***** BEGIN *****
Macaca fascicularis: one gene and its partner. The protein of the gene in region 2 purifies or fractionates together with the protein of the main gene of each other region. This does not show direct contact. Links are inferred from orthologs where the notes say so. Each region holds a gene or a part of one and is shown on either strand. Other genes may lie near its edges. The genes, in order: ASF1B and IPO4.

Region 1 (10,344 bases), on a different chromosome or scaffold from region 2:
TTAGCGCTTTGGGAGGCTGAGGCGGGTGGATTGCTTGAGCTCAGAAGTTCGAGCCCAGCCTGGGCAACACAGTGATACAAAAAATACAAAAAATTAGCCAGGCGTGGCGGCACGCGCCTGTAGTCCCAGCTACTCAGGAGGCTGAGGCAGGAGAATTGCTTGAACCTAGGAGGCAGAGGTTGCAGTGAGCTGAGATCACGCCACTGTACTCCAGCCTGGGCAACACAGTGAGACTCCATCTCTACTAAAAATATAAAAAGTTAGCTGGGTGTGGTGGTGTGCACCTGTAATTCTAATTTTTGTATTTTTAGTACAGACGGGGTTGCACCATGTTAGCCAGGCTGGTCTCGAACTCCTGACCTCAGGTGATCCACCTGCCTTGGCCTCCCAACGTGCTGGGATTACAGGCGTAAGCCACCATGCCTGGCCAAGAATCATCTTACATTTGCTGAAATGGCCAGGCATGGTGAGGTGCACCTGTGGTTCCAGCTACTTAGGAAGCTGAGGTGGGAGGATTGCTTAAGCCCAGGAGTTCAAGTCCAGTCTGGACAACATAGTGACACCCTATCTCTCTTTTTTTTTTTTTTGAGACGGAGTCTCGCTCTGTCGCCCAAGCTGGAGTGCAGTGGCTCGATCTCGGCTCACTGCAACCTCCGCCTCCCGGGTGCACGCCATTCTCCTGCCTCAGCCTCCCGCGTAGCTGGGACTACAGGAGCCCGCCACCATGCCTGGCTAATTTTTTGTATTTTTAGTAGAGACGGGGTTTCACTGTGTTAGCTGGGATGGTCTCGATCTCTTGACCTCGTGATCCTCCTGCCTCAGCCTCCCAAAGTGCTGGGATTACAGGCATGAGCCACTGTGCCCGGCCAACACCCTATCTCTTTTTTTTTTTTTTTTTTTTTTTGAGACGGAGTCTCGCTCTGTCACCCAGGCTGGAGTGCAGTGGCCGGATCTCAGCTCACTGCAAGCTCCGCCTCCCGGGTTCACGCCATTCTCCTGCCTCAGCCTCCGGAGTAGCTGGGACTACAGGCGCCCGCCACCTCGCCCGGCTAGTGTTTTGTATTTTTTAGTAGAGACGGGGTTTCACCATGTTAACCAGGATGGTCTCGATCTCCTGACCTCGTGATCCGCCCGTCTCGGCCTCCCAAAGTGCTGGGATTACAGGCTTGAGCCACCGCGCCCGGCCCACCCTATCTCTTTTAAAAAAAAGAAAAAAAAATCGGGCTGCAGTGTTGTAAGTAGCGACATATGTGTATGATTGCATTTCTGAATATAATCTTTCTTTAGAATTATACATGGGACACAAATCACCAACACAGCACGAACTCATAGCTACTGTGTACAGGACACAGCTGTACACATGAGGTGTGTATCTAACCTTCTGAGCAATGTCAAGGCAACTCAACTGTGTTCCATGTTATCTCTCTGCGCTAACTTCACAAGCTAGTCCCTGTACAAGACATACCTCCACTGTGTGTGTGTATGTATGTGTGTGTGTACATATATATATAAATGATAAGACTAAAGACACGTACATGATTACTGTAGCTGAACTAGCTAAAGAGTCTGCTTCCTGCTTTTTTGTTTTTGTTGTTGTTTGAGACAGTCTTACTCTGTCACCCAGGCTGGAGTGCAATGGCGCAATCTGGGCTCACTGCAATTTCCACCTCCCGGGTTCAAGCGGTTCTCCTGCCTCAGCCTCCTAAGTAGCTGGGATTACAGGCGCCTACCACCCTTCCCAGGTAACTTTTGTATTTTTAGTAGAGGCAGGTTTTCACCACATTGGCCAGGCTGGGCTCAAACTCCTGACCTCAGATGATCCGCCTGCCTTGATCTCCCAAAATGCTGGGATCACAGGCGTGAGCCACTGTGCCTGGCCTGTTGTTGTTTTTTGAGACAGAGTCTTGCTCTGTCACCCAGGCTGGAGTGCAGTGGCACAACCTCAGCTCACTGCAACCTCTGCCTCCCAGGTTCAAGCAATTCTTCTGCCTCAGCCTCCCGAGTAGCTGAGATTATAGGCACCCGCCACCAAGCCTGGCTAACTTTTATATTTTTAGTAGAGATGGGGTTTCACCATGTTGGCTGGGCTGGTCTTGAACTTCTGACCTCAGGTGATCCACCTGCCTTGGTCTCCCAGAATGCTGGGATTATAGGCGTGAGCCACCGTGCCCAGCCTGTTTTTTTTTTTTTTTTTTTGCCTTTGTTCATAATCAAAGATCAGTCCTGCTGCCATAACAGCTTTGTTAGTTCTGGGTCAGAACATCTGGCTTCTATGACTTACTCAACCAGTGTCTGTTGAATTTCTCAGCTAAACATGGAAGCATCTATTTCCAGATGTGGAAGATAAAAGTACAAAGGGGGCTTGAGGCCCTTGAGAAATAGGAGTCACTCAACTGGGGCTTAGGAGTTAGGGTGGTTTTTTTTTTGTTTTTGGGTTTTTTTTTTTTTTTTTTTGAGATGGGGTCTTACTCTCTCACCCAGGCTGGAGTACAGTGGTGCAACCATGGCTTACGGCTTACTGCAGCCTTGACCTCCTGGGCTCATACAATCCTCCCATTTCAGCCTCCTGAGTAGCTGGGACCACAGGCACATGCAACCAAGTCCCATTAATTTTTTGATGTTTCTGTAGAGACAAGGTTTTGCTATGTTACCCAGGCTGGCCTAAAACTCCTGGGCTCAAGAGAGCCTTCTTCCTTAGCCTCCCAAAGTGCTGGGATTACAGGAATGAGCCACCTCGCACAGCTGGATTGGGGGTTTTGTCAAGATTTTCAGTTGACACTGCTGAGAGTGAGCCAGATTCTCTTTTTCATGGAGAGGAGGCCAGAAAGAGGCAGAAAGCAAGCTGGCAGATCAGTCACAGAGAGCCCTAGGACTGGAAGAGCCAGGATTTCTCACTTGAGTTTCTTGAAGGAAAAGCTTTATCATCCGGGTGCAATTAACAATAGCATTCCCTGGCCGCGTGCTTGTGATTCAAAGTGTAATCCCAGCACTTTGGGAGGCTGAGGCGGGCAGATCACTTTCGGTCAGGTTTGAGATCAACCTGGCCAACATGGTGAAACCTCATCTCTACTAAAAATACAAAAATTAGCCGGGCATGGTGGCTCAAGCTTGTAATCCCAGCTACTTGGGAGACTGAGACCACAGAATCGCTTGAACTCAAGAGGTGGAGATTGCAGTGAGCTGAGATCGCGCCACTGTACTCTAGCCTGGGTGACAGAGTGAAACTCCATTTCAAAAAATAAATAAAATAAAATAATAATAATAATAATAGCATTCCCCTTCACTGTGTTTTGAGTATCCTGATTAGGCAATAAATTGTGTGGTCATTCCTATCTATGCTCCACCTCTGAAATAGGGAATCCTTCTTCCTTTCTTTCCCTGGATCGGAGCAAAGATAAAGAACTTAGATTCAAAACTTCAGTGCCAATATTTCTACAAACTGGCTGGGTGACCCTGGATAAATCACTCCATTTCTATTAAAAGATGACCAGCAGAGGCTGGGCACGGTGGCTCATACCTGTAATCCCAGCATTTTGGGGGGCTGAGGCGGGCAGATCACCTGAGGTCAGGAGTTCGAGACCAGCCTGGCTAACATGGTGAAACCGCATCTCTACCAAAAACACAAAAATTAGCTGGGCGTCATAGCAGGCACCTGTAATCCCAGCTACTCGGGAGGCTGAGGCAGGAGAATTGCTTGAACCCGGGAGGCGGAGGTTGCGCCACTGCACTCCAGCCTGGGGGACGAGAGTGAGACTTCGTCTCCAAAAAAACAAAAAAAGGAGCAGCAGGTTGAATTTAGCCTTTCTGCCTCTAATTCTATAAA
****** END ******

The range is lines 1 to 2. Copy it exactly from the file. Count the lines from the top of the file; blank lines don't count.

Macaca fascicularis: one gene and its partner. The protein of the gene in region 2 purifies or fractionates together with the protein of the main gene of each other region. This does not show direct contact. Links are inferred from orthologs where the notes say so. Each region holds a gene or a part of one and is shown on either strand. Other genes may lie near its edges. The genes, in order: ASF1B and IPO4.

Region 1 (10,344 bases), on a different chromosome or scaffold from region 2: